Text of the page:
Then there are all the little things which help to set Wrestlemania 2000 apart like the way wrestlers who receive a big move twitch as they lay on the ground, or how superstars react to being busted open differently. 2000 also has one advantage over its more famous brother as full entrances are included and believe me back in 1999 watching the blocky virtual little reprensentation of Xpac do his crotch chops to signal the signature DX fireworks was enough to send chills down your spine.

But the most important part of Wrestlemania 2000 is it’s create a wrestler mode which revolutionized the genre and is still the basic template for wrestling games made today. It offered players a previously unprecedented amount of control in creating a superstar, whether it was one sprung entirely from the players own imagination or a superstars from rival promotions. Everything from what color elbow pads your guy had to the taunt he did was in your hands and the amount of control the player had simply dwarfed any similar offerings at the time.

Graphically the game is a mixed bag. As mentioned character models are blocky with the likeness of the the superstars literally just plastered onto the heads. If you and your friends have every played this then I’m sure you already have your own set of jokes about the Rocks eternally raised eyebrow. There is also clipping as fists go through groins and climbing the turnbuckle in a cage match produces a comical effect. Yet the games strength lies in the animation. Moves are captured perfectly down to all the little subtle differences so you’ll have no problem telling the difference between a suplex and a brain buster. In some ways the animations even outdoes what you’ll see in a more modern title like WWE 12, where the illusion is often broken by an odd roll out of the way of a leg drop, or a frog splash which lands clean even though you came in at the wrong angle.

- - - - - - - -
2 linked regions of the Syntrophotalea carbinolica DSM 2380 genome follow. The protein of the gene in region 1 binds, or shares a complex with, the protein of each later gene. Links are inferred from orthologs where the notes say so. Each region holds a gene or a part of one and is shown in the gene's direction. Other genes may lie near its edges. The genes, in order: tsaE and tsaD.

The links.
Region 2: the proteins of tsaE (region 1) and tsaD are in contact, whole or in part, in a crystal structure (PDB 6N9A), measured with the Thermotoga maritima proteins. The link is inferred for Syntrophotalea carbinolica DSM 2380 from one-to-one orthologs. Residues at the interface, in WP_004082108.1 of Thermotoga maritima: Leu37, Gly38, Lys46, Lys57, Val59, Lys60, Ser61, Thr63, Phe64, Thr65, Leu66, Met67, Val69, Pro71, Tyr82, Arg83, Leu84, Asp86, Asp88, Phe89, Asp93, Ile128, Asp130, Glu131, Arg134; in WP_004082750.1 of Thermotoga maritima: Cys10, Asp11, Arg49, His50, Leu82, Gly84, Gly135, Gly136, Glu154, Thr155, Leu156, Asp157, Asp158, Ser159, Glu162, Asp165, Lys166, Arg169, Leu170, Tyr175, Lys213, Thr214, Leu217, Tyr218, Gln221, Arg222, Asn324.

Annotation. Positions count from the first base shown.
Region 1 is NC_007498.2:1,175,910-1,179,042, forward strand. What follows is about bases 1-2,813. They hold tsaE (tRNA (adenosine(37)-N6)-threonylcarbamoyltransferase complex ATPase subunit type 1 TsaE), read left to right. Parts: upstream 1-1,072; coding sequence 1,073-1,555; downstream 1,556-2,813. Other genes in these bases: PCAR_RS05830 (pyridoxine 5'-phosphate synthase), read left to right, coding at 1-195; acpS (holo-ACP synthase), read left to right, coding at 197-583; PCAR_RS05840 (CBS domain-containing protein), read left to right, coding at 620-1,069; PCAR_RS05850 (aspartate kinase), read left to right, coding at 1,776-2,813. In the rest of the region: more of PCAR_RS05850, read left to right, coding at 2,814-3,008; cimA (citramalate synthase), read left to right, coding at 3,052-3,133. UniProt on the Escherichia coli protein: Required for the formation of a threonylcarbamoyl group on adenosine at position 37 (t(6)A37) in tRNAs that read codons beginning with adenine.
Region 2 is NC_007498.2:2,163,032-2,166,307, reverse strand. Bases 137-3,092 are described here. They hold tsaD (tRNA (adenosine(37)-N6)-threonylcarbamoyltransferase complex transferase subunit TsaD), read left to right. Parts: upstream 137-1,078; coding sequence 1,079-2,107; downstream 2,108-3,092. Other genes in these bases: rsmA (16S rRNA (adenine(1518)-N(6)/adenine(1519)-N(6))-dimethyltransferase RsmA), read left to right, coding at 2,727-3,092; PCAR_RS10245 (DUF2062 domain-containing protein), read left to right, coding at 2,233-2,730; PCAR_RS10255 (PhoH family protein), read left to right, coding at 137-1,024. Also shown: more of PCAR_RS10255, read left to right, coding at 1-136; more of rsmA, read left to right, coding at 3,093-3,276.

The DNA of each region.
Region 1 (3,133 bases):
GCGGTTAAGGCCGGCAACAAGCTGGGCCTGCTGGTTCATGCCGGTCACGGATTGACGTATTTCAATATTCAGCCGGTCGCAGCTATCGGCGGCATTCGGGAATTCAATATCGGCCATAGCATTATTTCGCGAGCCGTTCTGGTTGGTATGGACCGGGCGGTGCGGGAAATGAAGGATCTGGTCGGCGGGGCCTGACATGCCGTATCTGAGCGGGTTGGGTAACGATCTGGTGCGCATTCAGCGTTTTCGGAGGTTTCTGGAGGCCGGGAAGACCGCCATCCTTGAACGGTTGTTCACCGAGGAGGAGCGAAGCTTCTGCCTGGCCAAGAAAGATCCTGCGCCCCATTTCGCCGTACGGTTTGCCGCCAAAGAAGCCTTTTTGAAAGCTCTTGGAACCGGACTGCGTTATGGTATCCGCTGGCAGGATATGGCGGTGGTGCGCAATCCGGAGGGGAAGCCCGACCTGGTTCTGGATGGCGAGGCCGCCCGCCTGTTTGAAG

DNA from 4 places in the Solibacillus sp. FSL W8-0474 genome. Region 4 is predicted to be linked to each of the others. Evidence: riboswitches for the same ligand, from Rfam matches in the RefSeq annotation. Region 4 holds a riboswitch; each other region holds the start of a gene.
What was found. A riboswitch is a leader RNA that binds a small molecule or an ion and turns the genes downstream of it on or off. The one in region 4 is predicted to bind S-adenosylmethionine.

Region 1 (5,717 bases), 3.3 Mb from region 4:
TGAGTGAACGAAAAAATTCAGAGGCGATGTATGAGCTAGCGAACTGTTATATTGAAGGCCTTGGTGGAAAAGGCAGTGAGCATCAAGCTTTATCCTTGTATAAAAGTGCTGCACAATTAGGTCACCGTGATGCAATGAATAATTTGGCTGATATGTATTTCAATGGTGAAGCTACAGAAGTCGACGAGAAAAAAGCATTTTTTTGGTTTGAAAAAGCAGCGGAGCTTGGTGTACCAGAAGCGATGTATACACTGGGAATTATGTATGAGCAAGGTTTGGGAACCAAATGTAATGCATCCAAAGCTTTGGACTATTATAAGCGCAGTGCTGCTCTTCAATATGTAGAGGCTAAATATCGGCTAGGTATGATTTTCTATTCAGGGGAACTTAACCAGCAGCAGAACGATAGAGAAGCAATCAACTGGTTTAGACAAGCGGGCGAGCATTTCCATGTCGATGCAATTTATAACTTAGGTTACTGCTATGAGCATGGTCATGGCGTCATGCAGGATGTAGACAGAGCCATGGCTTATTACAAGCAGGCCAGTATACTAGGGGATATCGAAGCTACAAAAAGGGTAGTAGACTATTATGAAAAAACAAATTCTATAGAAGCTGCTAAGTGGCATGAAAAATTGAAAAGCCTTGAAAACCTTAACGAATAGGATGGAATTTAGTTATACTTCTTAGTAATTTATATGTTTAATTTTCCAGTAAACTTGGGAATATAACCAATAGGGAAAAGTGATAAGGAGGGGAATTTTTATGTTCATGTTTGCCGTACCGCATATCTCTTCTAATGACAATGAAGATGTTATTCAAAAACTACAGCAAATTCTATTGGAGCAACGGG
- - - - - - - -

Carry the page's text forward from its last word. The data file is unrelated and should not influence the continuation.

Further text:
While 2000 is certainly no graphical marvel it’s rare to encounter a visual hiccup so severe that it takes you out of the experience.

On the audio front the game is solid if unremarkable. Brief snippets of the superstars and divas theme songs play during their entrances but they sound as if they were recorded inside of a phone booth and aside from that the game only has three other tracks to my knowledge; the main menu screen, the rock songs that play during matches, and the song that plays while you’re in the create a wrestler mode. The first two are alright but they leave your head as soon as they’re done playing. The song that plays in the background of the CAW screen however is pretty damn awesome. It’s a funky little tune that’s catchy as hell which is a good thing considering all the time you can waste away fine tweaking your creations.

Overall No Mercy is a game that suffers more from what it lacks then what it actually does wrong. Featuring only a handful of match types and a merely serviceable career mode, there’s not whole lot of glitz and glamour to compliment the experience. But what it lacks in flair it more than makes up for in just good old fashioned playability and the game becomes even more impressive when you know what came after. Even with wrestling titles being released every year, Wrestlemania 2000 still manages to hold its own and is still a great way to kill some a few hours with some friends. And that's the bottom line.